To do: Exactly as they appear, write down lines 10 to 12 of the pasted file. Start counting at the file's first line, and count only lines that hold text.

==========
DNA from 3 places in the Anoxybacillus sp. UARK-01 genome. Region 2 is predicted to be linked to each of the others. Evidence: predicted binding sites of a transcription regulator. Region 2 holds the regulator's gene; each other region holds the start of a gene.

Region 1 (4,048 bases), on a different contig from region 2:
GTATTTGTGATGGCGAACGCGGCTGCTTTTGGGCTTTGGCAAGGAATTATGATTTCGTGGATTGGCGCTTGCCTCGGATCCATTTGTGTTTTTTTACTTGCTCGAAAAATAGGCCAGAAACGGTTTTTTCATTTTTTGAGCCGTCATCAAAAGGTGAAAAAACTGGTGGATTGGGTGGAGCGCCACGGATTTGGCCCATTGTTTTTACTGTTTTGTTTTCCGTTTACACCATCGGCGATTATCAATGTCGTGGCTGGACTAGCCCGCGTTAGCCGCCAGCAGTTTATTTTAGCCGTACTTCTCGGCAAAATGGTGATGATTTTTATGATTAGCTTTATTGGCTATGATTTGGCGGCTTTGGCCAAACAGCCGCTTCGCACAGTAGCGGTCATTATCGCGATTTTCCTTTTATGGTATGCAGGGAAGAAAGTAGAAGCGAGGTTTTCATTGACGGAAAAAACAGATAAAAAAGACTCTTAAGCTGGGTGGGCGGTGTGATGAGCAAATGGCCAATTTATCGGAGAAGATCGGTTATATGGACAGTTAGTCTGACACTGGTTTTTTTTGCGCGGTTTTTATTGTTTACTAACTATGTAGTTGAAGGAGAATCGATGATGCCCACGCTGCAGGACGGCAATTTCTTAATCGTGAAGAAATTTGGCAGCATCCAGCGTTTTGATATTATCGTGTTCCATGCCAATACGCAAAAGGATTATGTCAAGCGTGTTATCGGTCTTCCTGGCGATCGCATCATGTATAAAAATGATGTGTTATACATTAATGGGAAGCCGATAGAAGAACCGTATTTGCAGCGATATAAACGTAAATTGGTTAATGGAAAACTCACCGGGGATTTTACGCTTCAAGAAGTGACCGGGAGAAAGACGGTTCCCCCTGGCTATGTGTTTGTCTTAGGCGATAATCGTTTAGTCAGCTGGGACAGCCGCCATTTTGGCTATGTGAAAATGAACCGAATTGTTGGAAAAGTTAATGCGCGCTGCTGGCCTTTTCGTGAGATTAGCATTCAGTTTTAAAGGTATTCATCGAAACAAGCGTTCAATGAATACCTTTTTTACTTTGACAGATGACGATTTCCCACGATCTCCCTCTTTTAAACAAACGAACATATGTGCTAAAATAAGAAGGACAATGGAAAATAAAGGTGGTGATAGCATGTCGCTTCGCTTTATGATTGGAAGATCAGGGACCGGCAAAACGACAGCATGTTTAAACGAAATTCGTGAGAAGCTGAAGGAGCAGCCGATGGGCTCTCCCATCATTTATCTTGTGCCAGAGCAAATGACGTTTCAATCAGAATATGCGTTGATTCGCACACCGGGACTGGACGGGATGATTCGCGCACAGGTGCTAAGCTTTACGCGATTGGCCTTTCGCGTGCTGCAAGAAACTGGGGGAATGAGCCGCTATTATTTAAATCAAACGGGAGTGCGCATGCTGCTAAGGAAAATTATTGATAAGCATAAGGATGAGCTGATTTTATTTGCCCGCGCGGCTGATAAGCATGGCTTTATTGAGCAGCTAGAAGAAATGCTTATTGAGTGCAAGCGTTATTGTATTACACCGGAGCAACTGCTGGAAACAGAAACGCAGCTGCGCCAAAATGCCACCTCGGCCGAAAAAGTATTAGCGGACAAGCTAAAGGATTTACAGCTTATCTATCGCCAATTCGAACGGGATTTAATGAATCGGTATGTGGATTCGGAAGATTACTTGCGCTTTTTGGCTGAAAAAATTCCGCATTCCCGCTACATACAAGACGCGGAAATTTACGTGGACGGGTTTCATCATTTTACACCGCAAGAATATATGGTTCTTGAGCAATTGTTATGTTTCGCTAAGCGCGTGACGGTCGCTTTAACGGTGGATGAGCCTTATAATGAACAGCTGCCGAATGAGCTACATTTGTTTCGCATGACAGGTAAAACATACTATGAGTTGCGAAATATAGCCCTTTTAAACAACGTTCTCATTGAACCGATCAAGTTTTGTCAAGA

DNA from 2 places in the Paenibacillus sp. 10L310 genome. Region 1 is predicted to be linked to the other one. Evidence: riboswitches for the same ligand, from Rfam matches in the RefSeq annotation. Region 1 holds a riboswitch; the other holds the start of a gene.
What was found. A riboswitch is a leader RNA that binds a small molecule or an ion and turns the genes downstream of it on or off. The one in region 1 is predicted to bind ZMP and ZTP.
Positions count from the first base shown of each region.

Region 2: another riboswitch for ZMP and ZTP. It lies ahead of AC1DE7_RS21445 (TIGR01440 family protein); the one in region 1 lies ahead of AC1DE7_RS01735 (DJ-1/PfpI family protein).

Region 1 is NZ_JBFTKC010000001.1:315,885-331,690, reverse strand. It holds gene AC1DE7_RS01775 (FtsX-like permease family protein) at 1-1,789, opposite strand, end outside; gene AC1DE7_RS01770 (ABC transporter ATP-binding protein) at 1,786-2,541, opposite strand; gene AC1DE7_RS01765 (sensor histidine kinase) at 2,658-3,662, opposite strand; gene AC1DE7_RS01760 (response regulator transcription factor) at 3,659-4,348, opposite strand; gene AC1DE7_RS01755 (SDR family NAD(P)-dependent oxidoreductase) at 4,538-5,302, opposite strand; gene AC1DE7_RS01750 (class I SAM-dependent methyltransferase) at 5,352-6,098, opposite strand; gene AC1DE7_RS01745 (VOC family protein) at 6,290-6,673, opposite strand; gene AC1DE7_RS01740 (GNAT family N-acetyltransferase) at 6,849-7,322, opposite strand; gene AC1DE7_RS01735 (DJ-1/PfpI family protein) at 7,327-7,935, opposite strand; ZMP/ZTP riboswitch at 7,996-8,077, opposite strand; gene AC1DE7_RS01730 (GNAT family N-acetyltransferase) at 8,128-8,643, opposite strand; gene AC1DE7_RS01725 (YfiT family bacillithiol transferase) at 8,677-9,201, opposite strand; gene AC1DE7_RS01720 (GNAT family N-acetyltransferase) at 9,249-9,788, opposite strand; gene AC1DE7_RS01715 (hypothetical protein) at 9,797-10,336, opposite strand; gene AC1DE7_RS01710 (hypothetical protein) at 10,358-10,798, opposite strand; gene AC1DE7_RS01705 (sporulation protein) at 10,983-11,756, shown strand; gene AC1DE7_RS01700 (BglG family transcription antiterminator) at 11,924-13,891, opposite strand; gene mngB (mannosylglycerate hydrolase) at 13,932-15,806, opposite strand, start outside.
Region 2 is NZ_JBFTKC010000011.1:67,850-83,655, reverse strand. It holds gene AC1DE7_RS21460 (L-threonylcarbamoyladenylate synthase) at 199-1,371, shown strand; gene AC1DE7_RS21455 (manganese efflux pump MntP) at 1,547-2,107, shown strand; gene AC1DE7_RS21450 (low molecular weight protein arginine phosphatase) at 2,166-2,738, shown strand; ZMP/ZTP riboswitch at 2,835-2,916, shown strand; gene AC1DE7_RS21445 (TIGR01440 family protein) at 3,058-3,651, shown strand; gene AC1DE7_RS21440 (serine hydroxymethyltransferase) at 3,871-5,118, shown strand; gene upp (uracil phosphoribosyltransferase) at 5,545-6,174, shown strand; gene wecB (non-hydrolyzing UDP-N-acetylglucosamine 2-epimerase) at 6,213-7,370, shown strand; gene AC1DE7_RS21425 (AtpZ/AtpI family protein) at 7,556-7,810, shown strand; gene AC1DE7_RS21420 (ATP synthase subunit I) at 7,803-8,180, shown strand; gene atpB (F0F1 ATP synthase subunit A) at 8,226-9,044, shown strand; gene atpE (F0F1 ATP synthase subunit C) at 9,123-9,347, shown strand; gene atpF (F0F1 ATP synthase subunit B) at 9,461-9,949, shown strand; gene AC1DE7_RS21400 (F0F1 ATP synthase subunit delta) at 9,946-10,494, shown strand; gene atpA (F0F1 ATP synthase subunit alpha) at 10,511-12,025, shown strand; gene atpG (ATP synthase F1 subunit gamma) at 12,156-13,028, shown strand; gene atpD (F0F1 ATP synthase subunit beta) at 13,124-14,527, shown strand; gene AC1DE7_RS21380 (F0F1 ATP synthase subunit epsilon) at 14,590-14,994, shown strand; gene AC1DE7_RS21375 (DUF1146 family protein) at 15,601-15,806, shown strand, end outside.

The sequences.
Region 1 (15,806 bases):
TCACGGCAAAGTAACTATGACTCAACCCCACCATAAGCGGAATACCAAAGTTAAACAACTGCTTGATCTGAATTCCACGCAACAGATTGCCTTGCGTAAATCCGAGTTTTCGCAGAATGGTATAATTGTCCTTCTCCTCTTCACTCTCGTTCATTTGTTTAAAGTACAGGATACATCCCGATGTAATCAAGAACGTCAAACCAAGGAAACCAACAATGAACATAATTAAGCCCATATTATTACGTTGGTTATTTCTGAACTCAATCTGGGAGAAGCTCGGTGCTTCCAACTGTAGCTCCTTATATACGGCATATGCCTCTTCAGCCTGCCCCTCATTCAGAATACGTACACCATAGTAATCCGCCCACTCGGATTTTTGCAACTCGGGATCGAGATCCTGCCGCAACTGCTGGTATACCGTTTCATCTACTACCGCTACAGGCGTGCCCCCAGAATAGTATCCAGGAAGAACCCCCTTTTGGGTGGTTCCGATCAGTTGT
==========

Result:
The sequences.
Region 1 (15,806 bases):
TCACGGCAAAGTAACTATGACTCAACCCCACCATAAGCGGAATACCAAAGTTAAACAACTGCTTGATCTGAATTCCACGCAACAGATTGCCTTGCGTAAATCCGAGTTTTCGCAGAATGGTATAATTGTCCTTCTCCTCTTCACTCTCGTTCATTTGTTTAAAGTACAGGATACATCCCGATGTAATCAAGAACGTCAAACCAAGGAAACCAACAATGAACATAATTAAGCCCATATTATTACGTTGGTTATTTCTGAACTCAATCTGGGAGAAGCTCGGTGCTTCCAACTGTAGCTCCTTATATACGGCATATGCCTCTTCAGCCTGCCCCTCATTCAGAATACGTACACCATAGTAATCCGCCCACTCGGATTTTTGCAACTCGGGATCGAGATCCTGCCGCAACTGCTGGTATACCGTTTCATCTACTACCGCTACAGGCGTGCCCCCAGAATAGTATCCAGGAAGAACCCCCTTTTGGGTGGTTCCGATCAGTTGT